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Windows Backdoors[edit]

Table: Windows Backdoors

Category Description
Encryption Microsoft has backdoored its disk encryption [archive]. Quote:

But what is less well-known is that, if you are like most users and login to Windows 10 using your Microsoft account, your computer automatically uploaded a copy of your recovery key — which can be used to unlock your encrypted disk — to Microsoft’s servers, probably without your knowledge and without an option to opt out.

“When a device goes into recovery mode, and the user doesn’t have access to the recovery key, the data on the drive will become permanently inaccessible. Based on the possibility of this outcome and a broad survey of customer feedback we chose to automatically backup the user recovery key,” a Microsoft spokesperson told me. “The recovery key requires physical access to the user device and is not useful without it.”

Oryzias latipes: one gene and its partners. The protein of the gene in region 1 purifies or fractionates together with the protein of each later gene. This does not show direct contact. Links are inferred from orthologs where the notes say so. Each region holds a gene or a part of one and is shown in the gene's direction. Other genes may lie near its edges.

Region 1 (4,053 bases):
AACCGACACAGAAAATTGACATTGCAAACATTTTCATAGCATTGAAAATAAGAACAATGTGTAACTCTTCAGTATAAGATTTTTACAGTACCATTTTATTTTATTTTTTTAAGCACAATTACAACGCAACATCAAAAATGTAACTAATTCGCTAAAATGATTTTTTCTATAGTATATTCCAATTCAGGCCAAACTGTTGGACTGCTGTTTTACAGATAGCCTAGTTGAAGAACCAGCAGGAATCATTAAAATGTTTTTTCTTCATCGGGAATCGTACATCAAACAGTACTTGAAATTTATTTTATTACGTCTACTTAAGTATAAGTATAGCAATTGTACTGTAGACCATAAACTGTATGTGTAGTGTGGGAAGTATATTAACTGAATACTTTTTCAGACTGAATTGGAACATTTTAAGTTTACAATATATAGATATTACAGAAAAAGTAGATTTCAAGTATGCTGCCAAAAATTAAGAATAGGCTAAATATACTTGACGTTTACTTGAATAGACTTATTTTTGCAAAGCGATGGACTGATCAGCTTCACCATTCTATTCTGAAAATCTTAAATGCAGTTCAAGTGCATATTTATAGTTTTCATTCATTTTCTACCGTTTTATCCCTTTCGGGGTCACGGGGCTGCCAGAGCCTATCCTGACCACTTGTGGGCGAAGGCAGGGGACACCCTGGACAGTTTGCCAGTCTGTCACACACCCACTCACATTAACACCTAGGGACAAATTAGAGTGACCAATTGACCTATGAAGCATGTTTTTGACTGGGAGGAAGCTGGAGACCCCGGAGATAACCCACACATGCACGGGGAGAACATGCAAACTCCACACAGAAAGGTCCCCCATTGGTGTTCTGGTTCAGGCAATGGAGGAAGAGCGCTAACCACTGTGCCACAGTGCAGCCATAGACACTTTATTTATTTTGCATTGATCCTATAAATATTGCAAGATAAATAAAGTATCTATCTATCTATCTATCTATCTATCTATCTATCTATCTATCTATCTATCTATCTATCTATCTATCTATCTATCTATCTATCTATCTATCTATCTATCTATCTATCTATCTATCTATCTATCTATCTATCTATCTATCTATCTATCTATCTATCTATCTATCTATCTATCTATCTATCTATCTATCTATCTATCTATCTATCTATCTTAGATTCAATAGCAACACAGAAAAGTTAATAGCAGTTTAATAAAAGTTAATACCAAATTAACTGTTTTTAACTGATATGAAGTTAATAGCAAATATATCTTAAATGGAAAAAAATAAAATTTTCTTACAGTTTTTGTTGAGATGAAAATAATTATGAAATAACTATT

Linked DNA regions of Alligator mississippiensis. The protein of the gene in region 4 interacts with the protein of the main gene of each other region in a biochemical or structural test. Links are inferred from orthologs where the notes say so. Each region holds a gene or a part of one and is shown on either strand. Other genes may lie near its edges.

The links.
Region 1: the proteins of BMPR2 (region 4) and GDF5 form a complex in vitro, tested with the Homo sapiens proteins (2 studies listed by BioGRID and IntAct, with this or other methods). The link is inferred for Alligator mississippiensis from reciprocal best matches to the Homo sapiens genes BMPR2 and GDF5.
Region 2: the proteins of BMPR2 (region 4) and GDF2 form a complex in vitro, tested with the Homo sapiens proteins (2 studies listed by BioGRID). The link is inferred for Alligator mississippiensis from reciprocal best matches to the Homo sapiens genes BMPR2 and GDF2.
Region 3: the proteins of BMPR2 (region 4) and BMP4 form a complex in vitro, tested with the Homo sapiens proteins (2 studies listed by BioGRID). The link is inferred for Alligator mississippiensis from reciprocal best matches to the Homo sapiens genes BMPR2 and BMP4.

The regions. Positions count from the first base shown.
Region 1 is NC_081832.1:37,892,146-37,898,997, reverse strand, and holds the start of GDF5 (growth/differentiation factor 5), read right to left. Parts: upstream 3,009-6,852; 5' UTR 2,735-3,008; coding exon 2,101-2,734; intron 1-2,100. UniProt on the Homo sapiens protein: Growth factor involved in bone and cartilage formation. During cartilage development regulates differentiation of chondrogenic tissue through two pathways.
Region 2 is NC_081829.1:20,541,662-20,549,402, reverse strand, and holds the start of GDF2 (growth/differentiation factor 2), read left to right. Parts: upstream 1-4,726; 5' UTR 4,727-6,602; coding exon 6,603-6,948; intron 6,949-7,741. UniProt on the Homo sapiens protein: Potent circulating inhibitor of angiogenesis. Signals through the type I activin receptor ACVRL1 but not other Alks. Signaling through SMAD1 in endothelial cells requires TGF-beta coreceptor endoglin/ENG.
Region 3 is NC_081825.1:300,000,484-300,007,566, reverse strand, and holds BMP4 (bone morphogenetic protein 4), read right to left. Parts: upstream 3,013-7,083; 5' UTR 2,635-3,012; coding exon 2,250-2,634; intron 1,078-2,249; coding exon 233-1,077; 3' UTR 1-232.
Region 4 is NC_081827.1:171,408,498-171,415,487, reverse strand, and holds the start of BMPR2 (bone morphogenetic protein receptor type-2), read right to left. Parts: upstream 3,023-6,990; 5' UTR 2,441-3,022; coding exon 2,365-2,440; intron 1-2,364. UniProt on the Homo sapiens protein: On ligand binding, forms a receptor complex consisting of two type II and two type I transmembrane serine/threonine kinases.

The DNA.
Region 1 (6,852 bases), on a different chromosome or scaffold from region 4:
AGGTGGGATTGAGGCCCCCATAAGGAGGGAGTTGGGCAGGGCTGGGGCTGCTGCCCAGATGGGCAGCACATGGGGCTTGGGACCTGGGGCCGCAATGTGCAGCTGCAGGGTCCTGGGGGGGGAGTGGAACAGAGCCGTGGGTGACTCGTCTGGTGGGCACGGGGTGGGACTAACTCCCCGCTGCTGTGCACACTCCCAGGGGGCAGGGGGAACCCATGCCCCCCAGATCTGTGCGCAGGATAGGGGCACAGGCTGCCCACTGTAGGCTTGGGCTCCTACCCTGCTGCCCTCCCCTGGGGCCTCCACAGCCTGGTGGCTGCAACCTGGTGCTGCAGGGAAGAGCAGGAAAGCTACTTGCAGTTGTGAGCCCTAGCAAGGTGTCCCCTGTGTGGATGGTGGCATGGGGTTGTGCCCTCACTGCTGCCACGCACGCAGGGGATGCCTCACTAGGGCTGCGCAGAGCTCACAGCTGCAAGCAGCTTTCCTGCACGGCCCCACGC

Software Choice and Deletion

Windows User Freedom Restrictions[edit]

A number of conscious decisions by Microsoft severely limit user freedoms.

Table: Windows User Freedom Threats

Category Description
Trust The German government wrote: (DeepL translated)

From the point of view of the BSI, the use of Windows 8 in combination with a TPM 2.0 is accompanied by a loss of control over the operating system and hardware used. This results in new risks for users, especially for the federal administration and critical infrastructures. In particular, on hardware operated with a TPM 2.0, with Windows 8, unintentional errors by the hardware or operating system manufacturer, but also by the owner of the IT system, can lead to error conditions that prevent further operation of the system. This can lead to the situation that in case of an error, not only the operating system but also the hardware used is permanently unusable. Such a situation would be unacceptable neither for the Federal Administration nor for other users. Furthermore, the newly implemented mechanisms can also be used for acts of sabotage by third parties. These risks must be countered.